As we near the end of the fifth week, there’s a load of stories in the media about the future of higher education. We’ve been debating the possibilities, but it’s probably still too early to say whether students will physically be in the University’s buildings in September.
If that does not happen, or maybe even if it does, there’s still no guarantee that the number of students will be close to what’s required. In fact I’d say it’s likely that the number of students enrolling or re-enrolling at Brighton in the autumn will be well down, perhaps so down as to create a major financial crisis.
It’s clear that some sort of financial bailout will be necessary to prevent some universities collapsing, but more than this, the market system of the money flowing to universities as they achieve bums on seats has to be re-considered. The current system is deeply flawed anyway, but this crisis just accelerates those problems, leaving jobs and the future prospects of existing and future students threatened.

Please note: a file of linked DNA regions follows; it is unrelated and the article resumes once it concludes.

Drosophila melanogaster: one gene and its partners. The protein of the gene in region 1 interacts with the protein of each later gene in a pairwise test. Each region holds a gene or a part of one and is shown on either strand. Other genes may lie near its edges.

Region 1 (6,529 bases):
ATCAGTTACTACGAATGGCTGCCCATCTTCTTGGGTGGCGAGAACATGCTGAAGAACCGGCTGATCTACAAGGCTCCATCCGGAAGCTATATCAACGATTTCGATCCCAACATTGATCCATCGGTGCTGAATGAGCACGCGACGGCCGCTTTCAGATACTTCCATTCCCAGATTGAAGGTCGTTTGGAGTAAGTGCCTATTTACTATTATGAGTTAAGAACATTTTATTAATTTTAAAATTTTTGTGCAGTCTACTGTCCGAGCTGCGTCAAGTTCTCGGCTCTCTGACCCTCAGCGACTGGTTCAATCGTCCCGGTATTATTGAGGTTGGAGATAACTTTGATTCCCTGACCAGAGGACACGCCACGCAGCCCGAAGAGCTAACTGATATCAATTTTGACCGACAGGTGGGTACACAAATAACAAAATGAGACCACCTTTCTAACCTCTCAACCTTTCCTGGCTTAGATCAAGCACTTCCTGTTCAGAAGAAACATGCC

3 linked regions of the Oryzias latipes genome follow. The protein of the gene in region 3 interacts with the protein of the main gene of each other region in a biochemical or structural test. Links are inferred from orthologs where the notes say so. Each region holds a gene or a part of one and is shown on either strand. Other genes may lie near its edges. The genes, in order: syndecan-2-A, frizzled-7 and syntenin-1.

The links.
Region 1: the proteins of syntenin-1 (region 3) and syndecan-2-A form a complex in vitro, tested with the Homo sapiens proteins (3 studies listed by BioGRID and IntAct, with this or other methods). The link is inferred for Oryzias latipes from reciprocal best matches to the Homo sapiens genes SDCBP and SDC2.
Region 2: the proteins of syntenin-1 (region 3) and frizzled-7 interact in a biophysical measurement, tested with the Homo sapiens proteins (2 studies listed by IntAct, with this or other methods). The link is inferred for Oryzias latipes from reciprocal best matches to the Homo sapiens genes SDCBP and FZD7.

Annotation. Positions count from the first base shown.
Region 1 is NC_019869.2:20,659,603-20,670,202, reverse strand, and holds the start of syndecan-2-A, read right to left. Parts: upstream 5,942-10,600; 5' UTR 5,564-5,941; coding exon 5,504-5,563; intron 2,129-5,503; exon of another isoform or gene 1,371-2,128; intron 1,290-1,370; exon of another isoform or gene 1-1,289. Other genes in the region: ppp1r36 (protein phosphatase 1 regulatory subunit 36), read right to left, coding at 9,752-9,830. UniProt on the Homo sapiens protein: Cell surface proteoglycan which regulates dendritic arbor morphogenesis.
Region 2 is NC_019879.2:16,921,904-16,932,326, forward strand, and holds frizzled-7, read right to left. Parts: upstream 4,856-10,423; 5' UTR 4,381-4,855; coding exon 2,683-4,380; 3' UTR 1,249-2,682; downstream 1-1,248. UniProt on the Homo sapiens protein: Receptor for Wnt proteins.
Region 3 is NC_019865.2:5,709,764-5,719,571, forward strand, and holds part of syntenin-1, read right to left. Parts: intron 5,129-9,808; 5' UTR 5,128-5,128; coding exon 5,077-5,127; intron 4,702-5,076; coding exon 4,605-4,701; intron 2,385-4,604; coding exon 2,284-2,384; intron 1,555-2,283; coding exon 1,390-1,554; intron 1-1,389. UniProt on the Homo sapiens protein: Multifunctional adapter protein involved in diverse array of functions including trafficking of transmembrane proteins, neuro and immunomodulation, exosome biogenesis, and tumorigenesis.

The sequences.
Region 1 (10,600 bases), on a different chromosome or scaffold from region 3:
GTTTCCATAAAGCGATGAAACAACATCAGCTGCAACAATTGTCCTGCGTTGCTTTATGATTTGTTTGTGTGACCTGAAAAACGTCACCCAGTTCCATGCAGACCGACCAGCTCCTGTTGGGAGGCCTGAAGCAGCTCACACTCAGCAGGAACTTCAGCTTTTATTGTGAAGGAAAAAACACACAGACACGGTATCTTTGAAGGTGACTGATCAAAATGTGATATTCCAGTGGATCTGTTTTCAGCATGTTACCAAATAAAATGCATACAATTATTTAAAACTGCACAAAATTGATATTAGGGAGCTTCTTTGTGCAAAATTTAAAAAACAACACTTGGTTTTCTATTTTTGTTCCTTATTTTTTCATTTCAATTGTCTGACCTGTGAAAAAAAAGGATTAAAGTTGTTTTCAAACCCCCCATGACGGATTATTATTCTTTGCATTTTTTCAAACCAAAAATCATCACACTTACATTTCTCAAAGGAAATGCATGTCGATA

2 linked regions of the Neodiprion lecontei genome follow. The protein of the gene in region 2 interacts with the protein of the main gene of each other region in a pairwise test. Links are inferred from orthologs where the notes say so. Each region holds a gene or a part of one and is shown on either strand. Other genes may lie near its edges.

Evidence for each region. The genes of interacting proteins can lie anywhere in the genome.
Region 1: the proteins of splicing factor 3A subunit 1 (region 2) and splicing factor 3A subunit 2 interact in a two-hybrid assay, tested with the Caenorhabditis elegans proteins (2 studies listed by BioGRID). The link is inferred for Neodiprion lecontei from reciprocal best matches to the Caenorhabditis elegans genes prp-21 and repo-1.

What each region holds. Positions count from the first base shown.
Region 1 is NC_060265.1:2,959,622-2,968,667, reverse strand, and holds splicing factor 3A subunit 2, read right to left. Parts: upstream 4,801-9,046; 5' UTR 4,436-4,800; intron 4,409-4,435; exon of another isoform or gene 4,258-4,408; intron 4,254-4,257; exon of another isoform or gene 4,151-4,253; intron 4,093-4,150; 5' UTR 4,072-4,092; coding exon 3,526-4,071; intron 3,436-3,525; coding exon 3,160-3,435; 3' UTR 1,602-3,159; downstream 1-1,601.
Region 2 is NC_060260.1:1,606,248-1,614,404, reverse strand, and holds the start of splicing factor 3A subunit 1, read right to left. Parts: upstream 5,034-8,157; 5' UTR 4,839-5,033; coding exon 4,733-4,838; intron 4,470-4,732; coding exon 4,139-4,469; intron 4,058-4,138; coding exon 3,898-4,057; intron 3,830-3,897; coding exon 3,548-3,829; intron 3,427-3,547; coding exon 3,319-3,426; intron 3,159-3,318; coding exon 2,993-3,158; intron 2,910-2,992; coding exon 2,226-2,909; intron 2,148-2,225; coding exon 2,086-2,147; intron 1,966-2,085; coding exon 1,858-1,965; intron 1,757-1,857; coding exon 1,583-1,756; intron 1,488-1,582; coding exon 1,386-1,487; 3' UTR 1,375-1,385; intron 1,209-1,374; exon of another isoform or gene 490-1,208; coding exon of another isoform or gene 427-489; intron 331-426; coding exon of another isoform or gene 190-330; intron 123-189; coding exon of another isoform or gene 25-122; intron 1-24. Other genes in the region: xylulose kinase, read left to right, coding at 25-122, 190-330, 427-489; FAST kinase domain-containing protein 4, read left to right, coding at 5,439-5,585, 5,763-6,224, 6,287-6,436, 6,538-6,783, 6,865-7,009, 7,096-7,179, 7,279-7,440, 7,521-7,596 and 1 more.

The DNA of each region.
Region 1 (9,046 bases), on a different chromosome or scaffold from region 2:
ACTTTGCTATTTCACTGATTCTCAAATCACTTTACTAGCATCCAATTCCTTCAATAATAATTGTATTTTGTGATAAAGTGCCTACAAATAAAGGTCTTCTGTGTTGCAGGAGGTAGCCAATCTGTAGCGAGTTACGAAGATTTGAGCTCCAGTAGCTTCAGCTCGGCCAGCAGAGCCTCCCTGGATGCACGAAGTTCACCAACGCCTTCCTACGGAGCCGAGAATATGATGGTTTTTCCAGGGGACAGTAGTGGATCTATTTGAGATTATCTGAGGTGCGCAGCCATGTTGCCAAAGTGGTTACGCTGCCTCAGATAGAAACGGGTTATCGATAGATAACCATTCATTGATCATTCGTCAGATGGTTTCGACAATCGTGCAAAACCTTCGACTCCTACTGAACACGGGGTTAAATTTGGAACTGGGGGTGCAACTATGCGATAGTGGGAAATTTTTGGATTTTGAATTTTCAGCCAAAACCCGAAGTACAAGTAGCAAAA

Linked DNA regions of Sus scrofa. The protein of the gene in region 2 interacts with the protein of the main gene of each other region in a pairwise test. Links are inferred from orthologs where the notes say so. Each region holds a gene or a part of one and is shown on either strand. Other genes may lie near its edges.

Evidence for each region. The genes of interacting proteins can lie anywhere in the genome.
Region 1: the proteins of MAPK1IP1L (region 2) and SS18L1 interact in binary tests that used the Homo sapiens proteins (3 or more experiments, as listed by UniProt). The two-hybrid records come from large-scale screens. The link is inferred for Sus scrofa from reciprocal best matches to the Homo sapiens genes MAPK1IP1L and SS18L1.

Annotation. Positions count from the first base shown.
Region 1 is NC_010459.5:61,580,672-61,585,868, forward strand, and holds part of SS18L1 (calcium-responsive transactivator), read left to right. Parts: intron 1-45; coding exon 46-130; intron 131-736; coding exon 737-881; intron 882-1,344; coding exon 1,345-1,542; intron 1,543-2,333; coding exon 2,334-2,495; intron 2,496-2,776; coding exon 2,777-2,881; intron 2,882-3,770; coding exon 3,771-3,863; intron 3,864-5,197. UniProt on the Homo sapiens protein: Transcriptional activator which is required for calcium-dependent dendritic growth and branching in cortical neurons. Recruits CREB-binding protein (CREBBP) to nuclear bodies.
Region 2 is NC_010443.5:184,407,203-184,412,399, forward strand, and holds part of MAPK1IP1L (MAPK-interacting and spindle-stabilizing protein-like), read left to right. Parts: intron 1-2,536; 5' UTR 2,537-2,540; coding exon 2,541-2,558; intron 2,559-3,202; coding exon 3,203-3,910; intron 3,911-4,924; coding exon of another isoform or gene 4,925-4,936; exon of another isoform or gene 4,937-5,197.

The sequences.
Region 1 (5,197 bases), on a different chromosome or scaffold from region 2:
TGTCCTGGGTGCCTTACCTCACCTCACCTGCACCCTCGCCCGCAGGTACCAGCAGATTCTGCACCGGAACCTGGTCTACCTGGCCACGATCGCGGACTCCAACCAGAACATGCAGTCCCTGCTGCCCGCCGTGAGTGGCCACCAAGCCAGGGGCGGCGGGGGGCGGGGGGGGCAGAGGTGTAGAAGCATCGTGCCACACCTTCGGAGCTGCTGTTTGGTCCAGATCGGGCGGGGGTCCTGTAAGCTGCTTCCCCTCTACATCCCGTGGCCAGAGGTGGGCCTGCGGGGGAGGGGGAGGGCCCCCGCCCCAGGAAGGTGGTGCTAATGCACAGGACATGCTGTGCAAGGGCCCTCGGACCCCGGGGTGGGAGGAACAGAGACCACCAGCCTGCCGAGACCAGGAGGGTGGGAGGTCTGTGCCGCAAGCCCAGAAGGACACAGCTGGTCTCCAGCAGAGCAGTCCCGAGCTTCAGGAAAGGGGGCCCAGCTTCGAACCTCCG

At Brighton we’ve concentrated on the more immediate concerns our members have – the problems of working from home, the difficulties of keeping safe on campus etc, but the future prospects of higher education as a public service are weighing on all our minds.
Some of us have created a national campaign group to make sure all these ideas of a free, funded service are prominent, as and when we come out of this, and that all our universities are saved. Please let us know if you’d like to be involved.